Hong Kong's Civic Party disbands as 'no room for anti-central govt political groups to survive'

2023-05-29 08:39:24Global Times Editor : Li Yan ECNS App Download

Hong Kong's Civic Party, a major anti-government political group that played an instigating role in the social turmoil in Hong Kong, announced its disbandment on Saturday, as no member from the party was willing to take part in the Legislative Council election. Experts said in today's Hong Kong, there is no room for political groups that take an aggressive anti-central government position and fail to comply with the requirement of only patriots governing Hong Kong to survive. 

Also, under the guise of being a local political group, the Civic Party had engaged in collusion with foreign forces to become their proxy in Hong Kong, and its so-called liquidation probably serves as an attempt to "cover up its illegal funding from foreign forces and to destroy evidence to evade legal responsibility," some experts said, calling for relevant personnel from the party to be punished in accordance with the law. 

Founded in 2006, the Civic Party, which later became a major part of the anti-government forces in Hong Kong, included some social elites especially from the legal sector. Its relations with the Hong Kong Special Administrative Region (HKSAR) government and the central government were "not bad" at the beginning due to the party's moderate stance, according to public information. 

Some members from the party had been criticized for "being too moderate" on their political stance compared with local aggressive anti-government forces, but the Hong Kong riots in 2019 changed the landscape of the anti-government camp including the Civic Party, whose members had frequently appeared in violent protests and refused to break up with the rioters, some local media reported. 

Some former members, such as Dennis Kwok Wing-hang and Alvin Yeung Ngok-kiu, even made a trip to the US to lobby for the passage of the Hong Kong Human Rights and Democracy Act, which was seen as a blatant act of colluding with external forces to interfere in China's internal affairs.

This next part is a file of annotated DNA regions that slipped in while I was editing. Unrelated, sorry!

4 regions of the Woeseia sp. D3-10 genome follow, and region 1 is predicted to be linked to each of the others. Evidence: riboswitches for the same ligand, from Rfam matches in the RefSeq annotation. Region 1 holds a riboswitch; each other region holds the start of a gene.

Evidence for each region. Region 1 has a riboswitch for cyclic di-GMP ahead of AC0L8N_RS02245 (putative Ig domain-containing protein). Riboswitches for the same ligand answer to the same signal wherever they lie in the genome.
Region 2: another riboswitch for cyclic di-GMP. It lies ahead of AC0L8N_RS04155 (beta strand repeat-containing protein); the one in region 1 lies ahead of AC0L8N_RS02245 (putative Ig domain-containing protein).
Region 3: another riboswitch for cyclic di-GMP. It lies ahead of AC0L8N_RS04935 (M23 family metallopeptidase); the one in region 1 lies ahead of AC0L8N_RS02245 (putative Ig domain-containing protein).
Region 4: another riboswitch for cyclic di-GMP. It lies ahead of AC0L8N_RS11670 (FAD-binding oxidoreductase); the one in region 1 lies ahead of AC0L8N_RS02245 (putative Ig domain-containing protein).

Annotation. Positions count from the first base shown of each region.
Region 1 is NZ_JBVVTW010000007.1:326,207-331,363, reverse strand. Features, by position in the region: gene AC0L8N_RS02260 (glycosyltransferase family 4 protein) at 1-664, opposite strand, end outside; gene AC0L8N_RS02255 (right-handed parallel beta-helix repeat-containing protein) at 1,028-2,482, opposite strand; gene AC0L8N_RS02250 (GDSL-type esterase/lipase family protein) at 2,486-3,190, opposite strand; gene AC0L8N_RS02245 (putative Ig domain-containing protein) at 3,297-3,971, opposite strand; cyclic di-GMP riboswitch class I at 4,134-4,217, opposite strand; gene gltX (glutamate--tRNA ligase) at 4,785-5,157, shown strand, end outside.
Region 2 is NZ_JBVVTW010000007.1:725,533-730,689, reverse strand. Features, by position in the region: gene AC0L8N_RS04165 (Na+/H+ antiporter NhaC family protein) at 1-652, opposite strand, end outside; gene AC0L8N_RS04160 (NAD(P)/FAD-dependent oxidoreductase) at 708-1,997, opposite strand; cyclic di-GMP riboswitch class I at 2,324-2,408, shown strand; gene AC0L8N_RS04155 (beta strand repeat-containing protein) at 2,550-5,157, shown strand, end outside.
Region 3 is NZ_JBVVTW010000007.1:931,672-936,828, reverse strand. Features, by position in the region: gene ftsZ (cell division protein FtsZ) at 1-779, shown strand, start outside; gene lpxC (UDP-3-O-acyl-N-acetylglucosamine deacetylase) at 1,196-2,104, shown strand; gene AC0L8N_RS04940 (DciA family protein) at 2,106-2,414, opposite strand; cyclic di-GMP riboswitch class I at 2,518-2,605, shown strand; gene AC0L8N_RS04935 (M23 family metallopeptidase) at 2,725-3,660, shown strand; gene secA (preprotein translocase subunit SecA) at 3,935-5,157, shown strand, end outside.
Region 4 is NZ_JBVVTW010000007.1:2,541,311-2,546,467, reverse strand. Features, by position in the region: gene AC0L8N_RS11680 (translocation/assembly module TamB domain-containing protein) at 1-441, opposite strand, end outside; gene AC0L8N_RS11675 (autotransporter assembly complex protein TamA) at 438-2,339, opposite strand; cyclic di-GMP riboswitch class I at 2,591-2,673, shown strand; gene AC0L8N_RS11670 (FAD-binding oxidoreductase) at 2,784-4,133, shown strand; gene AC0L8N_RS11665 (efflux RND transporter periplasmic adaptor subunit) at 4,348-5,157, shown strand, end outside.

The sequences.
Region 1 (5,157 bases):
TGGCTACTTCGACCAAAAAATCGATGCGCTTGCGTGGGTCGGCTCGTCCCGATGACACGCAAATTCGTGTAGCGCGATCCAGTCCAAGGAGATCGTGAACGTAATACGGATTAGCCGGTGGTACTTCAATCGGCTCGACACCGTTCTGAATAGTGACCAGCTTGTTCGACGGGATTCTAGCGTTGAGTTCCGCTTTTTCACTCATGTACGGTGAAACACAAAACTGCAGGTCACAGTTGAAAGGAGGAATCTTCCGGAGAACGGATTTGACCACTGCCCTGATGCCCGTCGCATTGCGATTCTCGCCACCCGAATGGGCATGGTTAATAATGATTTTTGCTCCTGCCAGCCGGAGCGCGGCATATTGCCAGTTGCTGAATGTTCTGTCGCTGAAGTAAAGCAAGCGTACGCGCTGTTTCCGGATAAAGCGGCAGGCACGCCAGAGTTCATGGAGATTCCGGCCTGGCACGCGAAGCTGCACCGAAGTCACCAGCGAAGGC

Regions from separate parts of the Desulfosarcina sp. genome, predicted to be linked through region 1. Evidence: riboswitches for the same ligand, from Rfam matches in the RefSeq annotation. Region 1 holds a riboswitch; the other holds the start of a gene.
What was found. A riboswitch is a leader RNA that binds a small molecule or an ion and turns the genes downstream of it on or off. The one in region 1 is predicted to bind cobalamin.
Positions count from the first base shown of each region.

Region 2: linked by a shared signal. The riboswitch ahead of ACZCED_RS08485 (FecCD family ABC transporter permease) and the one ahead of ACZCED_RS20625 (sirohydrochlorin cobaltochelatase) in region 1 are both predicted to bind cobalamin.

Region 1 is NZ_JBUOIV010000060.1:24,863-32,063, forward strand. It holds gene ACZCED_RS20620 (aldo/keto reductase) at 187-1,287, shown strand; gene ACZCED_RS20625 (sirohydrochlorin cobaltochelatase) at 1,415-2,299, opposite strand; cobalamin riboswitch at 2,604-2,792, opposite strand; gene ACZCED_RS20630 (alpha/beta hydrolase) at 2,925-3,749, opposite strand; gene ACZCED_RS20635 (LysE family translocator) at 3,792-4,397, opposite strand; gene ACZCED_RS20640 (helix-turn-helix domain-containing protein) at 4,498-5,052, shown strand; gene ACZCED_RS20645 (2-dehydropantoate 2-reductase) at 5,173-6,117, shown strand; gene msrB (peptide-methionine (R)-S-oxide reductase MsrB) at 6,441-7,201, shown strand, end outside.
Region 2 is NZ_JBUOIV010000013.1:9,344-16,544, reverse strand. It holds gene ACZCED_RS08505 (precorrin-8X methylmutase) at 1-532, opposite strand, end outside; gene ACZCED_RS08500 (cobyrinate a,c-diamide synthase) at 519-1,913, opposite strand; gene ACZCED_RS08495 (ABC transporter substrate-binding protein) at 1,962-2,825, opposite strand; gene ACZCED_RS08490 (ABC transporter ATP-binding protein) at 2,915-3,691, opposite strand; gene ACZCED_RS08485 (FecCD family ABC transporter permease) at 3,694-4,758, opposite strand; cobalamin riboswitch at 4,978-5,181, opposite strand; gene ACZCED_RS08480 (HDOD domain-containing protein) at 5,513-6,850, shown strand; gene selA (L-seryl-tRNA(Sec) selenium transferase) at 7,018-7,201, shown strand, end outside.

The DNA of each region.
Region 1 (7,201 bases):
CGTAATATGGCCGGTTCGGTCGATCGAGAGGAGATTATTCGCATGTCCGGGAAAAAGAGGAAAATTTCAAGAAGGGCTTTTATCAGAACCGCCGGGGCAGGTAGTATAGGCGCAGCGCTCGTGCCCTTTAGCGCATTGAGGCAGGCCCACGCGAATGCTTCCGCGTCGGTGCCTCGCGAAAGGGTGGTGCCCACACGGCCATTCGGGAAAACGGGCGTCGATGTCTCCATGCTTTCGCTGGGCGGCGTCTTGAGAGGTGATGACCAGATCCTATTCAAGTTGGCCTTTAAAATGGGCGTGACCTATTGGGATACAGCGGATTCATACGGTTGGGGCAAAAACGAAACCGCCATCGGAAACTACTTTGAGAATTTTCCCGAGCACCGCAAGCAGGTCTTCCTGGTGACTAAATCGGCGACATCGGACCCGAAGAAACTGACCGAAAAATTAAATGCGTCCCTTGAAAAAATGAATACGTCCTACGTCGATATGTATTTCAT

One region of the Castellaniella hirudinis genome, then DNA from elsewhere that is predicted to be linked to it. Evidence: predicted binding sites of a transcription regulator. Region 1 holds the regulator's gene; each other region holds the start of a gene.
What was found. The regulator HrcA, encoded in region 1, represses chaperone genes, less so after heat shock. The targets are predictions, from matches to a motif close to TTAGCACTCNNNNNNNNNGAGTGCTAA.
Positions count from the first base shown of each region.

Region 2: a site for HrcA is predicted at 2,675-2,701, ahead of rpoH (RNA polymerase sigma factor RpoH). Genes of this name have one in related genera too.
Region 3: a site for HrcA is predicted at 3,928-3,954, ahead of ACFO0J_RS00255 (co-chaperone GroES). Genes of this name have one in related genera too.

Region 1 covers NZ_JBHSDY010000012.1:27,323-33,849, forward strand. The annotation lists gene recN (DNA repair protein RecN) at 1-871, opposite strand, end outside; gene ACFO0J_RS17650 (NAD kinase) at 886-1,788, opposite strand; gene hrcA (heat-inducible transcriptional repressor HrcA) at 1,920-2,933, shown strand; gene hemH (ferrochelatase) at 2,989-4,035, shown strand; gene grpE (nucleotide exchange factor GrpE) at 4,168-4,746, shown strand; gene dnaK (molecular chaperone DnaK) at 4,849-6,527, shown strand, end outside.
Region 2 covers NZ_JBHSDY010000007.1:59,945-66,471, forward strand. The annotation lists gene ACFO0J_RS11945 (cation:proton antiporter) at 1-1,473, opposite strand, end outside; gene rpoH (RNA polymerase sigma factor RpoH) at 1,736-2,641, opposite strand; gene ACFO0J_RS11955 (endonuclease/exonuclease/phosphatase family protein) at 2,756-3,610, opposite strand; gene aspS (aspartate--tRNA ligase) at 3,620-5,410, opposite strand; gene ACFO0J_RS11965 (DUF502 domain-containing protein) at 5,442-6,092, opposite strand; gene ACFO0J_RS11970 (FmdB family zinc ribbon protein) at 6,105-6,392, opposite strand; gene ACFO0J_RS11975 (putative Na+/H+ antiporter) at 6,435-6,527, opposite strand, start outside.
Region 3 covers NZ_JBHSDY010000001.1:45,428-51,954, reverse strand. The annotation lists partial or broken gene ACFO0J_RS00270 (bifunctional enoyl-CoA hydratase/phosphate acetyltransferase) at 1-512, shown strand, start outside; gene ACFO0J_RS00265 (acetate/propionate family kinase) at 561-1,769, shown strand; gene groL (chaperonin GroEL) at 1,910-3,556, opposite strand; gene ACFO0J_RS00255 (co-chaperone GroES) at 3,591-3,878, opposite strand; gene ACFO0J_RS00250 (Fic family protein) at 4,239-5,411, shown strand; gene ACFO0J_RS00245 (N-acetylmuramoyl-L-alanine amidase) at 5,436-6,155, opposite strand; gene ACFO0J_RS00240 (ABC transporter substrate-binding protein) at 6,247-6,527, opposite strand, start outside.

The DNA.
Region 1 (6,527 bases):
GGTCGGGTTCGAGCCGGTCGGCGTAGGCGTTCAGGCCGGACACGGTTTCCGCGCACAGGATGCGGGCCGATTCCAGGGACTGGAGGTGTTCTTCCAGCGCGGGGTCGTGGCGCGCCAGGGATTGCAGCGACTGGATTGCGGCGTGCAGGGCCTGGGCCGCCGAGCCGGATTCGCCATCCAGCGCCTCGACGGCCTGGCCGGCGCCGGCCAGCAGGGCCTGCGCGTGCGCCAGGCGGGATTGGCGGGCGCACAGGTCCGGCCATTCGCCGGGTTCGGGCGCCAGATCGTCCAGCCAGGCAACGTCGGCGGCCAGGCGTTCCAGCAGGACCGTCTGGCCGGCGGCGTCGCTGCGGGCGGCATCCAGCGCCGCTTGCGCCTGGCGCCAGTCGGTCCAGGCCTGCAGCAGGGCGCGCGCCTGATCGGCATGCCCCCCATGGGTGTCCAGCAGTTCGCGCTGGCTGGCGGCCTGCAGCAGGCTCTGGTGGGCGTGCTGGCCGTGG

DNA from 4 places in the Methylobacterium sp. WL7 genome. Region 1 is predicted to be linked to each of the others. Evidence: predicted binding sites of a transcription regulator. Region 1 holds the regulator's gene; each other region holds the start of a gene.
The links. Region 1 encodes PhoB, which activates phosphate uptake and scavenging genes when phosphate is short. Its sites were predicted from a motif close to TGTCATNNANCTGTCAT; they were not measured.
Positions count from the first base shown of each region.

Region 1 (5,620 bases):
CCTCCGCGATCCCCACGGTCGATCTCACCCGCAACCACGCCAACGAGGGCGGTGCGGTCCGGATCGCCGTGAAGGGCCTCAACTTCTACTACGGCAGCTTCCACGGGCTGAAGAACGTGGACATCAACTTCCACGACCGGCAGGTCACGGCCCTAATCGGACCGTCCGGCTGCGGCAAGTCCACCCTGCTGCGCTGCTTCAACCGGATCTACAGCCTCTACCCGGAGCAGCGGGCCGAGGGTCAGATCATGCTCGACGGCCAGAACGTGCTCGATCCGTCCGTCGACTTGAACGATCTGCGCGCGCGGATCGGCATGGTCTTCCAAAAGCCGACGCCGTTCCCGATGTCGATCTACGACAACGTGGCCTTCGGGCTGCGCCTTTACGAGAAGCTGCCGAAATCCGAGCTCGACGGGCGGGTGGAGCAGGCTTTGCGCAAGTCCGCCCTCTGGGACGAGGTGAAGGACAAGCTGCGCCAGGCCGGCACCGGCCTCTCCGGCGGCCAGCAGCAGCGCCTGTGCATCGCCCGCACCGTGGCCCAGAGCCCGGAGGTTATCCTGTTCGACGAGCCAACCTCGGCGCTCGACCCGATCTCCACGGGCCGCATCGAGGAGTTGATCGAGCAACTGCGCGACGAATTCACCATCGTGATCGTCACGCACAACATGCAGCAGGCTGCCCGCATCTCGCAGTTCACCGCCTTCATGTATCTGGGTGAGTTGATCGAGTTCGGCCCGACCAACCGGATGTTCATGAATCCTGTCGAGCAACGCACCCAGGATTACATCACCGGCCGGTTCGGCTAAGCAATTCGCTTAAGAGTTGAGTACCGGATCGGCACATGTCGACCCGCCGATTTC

"The only way out for the Civic Party after the implementation of the National Security Law for Hong Kong and the electoral reform was to completely change its political stance and abandon the position of confronting the central government, but they failed to do so," Lau Siu-kai, a consultant from the Chinese Association of Hong Kong and Macao Studies, who is also a senior policy advisor, told the Global Times on Sunday. 

In the new political environment, there's no room for this party to survive, so they had no choice but to disband, Lau said. 

After the HKSAR government implemented the principle of only patriots governing Hong Kong, lawmakers from all sectors are required to take loyalty oath, and since then, multiple lawmakers have left the Civic Party. In the end, the party went from being the second largest opposition party to a "no-seat party," according to media reports. Meanwhile, lawmakers such as Yeung, who had been involved in the infamous "35-plus" political strategy in 2020, have been arrested and charged.

In addition to the decision to disband the party, Civic Party chairman Alan Leong on Saturday said they have appointed a liquidator, who will be taking control of the party from Sunday. Meanwhile, the provisional executive committee will be stripped of all powers, local media outlet RTHK said. 

For a long time, Leong, as chairman of the party, has been using it as a political tool to allegedly collude with external forces and receive "black money", and under the guise of "democracy" and "freedom", they smeared and discredited the Chinese mainland and the HKSAR government, poisoned young people's minds and tried to sabotage the national security and peace in Hong Kong, Willy Fu, a law professor and vice-chairman of the Hong Kong Legal Exchange Foundation, told the Global Times on Sunday. 

"Leong should bear legal responsibilities for his acts, as he also took part in the press conference of the infamous '35-plus' political strategy, and disbanding the party can't help him escape the  punishment of the law," Fu said. 

Some experts also noted that the external forces, including the US, no longer rely heavily on anti-China rioters in Hong Kong, and Hong Kong residents have become disgusted with what those rioters in Hong Kong have done over the past few years, and have kept distance from them. 

"All these factors have taken away their room for survival today," Lau said. 


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